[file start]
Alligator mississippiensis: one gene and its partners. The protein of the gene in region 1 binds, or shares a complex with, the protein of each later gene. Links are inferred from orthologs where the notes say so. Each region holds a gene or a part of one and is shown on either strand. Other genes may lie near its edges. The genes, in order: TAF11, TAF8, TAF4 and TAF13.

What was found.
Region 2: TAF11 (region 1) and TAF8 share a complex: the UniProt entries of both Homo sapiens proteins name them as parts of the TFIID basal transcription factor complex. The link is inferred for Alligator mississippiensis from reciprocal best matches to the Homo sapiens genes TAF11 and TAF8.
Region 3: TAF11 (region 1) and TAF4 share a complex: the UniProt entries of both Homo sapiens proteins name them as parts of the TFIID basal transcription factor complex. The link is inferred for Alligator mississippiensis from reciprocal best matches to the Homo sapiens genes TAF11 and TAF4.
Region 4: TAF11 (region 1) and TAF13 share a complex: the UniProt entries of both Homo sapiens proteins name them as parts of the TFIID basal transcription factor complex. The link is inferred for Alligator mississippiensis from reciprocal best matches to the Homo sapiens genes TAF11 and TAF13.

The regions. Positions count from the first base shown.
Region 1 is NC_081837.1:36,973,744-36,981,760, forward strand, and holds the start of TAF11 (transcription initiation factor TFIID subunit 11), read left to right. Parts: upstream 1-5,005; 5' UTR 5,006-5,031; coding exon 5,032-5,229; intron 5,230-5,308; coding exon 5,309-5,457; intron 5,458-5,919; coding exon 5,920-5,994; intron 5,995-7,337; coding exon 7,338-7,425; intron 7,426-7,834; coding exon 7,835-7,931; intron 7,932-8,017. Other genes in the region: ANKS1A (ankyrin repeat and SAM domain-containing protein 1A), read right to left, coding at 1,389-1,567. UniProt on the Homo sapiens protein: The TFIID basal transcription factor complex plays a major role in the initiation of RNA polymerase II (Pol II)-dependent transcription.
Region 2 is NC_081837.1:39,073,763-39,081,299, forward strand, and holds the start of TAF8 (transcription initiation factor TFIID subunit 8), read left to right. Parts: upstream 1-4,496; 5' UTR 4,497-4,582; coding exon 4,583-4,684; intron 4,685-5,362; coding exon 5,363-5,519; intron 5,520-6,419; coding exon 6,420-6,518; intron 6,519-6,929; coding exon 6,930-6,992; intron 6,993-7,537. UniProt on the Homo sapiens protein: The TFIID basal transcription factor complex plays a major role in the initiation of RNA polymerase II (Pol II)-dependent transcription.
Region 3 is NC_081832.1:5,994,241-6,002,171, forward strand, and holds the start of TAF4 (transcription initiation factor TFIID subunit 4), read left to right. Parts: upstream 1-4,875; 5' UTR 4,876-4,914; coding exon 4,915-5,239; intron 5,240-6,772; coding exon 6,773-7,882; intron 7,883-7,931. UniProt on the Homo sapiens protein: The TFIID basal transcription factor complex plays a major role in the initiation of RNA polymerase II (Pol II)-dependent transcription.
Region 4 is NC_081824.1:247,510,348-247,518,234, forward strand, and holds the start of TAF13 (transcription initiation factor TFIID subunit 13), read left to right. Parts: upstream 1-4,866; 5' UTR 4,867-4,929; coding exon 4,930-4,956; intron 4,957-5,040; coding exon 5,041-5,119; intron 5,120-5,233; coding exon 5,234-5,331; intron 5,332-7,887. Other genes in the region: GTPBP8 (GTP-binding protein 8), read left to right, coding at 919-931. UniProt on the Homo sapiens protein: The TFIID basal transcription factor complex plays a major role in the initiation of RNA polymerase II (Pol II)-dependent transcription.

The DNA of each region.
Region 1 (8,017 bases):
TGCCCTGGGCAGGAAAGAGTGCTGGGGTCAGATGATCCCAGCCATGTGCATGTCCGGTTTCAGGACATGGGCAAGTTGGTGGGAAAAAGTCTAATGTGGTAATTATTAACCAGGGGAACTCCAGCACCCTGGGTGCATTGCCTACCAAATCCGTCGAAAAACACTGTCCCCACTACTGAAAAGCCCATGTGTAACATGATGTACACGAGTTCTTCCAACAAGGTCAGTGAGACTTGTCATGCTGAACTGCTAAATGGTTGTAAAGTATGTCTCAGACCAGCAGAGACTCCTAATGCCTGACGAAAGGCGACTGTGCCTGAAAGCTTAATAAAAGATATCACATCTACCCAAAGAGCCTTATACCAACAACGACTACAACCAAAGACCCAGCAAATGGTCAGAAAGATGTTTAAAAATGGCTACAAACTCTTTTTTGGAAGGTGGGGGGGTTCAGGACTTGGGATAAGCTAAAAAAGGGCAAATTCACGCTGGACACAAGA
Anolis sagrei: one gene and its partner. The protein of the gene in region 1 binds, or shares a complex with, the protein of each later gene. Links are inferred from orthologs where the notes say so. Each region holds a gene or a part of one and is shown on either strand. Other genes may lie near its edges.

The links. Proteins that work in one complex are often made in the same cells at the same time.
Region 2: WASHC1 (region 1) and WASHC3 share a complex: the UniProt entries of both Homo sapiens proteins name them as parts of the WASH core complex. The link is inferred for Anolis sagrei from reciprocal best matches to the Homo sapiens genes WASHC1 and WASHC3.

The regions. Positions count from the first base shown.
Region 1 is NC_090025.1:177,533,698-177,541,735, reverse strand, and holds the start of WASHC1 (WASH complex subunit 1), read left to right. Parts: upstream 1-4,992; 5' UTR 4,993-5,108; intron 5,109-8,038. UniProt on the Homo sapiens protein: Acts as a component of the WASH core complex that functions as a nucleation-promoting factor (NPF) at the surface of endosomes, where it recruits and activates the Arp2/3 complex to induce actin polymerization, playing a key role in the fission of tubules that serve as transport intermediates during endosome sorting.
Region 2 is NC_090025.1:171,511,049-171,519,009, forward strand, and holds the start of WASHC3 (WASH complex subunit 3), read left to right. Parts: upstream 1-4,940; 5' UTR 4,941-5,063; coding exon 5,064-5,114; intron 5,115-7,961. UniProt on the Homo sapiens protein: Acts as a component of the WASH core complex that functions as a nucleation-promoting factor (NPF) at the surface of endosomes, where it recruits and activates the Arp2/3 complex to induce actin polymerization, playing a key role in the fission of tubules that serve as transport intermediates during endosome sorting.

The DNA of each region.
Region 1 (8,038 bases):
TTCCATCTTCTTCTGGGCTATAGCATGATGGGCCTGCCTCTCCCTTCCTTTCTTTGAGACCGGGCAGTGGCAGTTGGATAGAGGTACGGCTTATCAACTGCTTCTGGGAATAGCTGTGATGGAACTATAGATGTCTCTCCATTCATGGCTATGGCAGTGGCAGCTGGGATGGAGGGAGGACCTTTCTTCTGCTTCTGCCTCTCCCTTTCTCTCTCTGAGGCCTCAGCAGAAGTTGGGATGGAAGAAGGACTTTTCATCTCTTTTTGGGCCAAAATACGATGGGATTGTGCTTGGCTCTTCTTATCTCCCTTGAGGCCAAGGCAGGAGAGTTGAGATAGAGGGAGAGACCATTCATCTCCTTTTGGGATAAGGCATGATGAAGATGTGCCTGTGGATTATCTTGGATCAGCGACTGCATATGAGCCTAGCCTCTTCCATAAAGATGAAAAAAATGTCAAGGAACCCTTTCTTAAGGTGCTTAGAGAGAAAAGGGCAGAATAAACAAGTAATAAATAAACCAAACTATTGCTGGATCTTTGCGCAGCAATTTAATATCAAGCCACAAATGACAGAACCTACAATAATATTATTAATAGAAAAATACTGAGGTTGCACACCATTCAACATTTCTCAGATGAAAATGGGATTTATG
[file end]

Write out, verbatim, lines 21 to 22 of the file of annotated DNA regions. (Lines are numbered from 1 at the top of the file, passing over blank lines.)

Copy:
Region 1 (8,038 bases):
TTCCATCTTCTTCTGGGCTATAGCATGATGGGCCTGCCTCTCCCTTCCTTTCTTTGAGACCGGGCAGTGGCAGTTGGATAGAGGTACGGCTTATCAACTGCTTCTGGGAATAGCTGTGATGGAACTATAGATGTCTCTCCATTCATGGCTATGGCAGTGGCAGCTGGGATGGAGGGAGGACCTTTCTTCTGCTTCTGCCTCTCCCTTTCTCTCTCTGAGGCCTCAGCAGAAGTTGGGATGGAAGAAGGACTTTTCATCTCTTTTTGGGCCAAAATACGATGGGATTGTGCTTGGCTCTTCTTATCTCCCTTGAGGCCAAGGCAGGAGAGTTGAGATAGAGGGAGAGACCATTCATCTCCTTTTGGGATAAGGCATGATGAAGATGTGCCTGTGGATTATCTTGGATCAGCGACTGCATATGAGCCTAGCCTCTTCCATAAAGATGAAAAAAATGTCAAGGAACCCTTTCTTAAGGTGCTTAGAGAGAAAAGGGCAGAATAAACAAGTAATAAATAAACCAAACTATTGCTGGATCTTTGCGCAGCAATTTAATATCAAGCCACAAATGACAGAACCTACAATAATATTATTAATAGAAAAATACTGAGGTTGCACACCATTCAACATTTCTCAGATGAAAATGGGATTTATG